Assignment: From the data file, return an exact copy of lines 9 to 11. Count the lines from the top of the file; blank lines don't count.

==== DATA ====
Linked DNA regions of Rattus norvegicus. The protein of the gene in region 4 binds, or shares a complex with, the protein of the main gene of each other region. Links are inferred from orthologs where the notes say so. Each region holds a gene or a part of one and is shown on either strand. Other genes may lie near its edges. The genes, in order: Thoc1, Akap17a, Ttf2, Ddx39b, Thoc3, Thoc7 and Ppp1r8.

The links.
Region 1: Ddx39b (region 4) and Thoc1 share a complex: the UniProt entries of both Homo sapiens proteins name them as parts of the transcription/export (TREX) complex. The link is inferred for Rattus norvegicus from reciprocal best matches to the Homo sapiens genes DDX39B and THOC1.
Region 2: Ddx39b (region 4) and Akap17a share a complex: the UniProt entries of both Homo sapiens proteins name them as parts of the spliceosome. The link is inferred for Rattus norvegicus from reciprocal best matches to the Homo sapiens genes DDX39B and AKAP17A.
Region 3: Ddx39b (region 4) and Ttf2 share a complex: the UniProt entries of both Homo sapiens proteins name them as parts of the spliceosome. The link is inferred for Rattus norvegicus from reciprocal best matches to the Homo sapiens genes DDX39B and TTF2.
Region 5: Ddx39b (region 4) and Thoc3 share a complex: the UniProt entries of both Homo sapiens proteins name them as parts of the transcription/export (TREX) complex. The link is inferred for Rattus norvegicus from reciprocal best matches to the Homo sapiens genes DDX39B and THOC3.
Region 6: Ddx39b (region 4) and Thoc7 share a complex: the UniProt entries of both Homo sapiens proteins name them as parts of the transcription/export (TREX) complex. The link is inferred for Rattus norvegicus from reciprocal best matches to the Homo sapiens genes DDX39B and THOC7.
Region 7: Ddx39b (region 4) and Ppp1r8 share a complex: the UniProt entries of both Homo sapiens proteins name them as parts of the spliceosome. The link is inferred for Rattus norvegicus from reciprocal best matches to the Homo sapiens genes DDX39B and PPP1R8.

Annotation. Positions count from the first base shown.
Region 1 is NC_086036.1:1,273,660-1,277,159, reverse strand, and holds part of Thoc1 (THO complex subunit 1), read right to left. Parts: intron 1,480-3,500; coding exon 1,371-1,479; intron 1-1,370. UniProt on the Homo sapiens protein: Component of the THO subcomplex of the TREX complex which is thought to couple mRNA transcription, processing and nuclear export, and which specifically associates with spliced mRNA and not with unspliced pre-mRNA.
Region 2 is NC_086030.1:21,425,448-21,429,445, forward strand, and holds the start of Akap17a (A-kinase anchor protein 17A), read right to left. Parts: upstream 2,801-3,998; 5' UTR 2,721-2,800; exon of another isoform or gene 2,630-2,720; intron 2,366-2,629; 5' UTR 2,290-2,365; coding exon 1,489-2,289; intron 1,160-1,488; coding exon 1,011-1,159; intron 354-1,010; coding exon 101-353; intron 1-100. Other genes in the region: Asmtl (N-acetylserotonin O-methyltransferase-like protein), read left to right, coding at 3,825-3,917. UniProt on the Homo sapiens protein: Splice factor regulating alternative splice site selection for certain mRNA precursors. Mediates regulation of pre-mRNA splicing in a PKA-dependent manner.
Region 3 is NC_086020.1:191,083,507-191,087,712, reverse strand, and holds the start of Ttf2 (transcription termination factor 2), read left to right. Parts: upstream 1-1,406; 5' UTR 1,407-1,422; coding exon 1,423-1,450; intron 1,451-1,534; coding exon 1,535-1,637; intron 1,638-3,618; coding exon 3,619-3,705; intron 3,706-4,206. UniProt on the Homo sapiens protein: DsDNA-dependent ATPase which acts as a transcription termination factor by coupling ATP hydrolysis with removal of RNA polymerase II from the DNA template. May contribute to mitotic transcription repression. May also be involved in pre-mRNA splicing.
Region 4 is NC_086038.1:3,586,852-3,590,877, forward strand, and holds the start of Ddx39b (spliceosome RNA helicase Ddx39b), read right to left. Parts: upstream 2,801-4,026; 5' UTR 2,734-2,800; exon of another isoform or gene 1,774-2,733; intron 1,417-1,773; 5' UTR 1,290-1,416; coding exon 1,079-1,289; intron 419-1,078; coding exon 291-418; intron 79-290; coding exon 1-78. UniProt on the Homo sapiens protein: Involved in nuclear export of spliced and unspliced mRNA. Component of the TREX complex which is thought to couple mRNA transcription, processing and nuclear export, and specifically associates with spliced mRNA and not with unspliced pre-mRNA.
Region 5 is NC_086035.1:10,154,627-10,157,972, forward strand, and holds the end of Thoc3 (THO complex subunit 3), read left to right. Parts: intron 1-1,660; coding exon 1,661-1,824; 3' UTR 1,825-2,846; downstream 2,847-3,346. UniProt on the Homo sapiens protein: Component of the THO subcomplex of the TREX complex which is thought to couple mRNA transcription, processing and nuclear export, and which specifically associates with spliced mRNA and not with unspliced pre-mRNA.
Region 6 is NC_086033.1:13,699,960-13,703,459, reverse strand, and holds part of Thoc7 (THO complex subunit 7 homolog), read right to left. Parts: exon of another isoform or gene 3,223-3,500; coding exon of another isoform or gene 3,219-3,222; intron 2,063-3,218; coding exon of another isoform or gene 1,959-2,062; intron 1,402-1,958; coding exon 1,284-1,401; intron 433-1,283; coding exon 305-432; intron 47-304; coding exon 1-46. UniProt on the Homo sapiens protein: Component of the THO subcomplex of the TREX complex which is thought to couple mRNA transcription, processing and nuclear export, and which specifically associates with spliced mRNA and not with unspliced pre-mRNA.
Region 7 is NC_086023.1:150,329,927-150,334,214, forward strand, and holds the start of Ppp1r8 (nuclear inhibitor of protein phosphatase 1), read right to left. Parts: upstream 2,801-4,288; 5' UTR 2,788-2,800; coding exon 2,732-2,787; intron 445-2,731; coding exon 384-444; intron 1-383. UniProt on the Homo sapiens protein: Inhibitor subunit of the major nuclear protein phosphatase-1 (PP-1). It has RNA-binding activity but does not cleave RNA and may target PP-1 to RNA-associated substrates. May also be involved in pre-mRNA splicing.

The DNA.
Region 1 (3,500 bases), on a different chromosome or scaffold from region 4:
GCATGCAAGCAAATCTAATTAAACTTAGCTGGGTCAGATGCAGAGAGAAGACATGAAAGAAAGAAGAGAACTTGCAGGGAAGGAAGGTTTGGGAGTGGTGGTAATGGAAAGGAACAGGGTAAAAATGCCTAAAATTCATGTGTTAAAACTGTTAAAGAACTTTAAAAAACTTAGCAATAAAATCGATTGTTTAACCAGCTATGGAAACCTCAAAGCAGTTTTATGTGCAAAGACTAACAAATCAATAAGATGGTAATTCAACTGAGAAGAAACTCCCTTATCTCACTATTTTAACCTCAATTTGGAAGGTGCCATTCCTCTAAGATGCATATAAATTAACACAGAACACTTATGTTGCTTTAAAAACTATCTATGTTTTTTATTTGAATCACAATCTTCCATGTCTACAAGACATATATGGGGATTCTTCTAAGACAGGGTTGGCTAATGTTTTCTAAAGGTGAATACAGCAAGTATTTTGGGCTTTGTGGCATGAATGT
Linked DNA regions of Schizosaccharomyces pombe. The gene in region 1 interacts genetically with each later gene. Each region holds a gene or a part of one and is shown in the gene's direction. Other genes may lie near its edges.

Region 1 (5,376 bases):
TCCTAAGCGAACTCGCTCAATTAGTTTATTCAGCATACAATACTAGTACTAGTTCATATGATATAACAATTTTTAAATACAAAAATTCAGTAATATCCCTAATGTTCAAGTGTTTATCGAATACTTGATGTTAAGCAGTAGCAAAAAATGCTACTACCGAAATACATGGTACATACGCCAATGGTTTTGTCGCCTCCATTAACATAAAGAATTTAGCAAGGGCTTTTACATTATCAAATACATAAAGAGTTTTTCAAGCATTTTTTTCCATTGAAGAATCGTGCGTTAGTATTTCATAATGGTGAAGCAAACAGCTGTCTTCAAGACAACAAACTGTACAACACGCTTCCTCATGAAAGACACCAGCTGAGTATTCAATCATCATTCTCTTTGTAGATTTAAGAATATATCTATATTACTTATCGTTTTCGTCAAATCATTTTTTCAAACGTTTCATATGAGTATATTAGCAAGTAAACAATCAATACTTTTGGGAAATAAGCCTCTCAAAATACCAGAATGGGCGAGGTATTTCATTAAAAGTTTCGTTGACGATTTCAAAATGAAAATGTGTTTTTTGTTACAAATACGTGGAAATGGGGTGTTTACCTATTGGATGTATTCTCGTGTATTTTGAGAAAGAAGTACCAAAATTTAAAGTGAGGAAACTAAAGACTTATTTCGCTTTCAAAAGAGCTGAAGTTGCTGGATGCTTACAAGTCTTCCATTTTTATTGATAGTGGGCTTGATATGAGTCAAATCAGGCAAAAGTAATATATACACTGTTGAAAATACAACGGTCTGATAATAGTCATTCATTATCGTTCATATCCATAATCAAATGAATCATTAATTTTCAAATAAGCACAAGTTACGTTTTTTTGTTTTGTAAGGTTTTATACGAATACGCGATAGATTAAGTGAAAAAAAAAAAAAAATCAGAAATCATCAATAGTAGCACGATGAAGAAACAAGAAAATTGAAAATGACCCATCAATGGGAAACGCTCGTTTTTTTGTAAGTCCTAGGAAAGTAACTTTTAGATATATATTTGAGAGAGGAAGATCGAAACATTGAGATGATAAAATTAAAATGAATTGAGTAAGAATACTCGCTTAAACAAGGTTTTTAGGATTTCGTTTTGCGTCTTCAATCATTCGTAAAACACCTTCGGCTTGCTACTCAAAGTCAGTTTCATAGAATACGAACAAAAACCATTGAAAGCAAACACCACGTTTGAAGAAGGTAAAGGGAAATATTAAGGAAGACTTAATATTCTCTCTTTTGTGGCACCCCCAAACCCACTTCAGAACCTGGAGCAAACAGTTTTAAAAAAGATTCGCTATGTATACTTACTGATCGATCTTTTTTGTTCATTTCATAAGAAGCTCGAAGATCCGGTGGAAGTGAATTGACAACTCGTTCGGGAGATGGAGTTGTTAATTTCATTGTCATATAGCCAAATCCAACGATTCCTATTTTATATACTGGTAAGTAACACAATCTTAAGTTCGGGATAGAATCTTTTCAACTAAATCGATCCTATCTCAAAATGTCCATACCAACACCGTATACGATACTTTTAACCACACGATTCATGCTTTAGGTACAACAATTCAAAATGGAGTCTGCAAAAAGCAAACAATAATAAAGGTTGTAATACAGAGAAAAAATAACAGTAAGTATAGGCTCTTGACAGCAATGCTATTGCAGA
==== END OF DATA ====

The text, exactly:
Annotation. Positions count from the first base shown.
Region 1 is NC_086036.1:1,273,660-1,277,159, reverse strand, and holds part of Thoc1 (THO complex subunit 1), read right to left. Parts: intron 1,480-3,500; coding exon 1,371-1,479; intron 1-1,370. UniProt on the Homo sapiens protein: Component of the THO subcomplex of the TREX complex which is thought to couple mRNA transcription, processing and nuclear export, and which specifically associates with spliced mRNA and not with unspliced pre-mRNA.
Region 2 is NC_086030.1:21,425,448-21,429,445, forward strand, and holds the start of Akap17a (A-kinase anchor protein 17A), read right to left. Parts: upstream 2,801-3,998; 5' UTR 2,721-2,800; exon of another isoform or gene 2,630-2,720; intron 2,366-2,629; 5' UTR 2,290-2,365; coding exon 1,489-2,289; intron 1,160-1,488; coding exon 1,011-1,159; intron 354-1,010; coding exon 101-353; intron 1-100. Other genes in the region: Asmtl (N-acetylserotonin O-methyltransferase-like protein), read left to right, coding at 3,825-3,917. UniProt on the Homo sapiens protein: Splice factor regulating alternative splice site selection for certain mRNA precursors. Mediates regulation of pre-mRNA splicing in a PKA-dependent manner.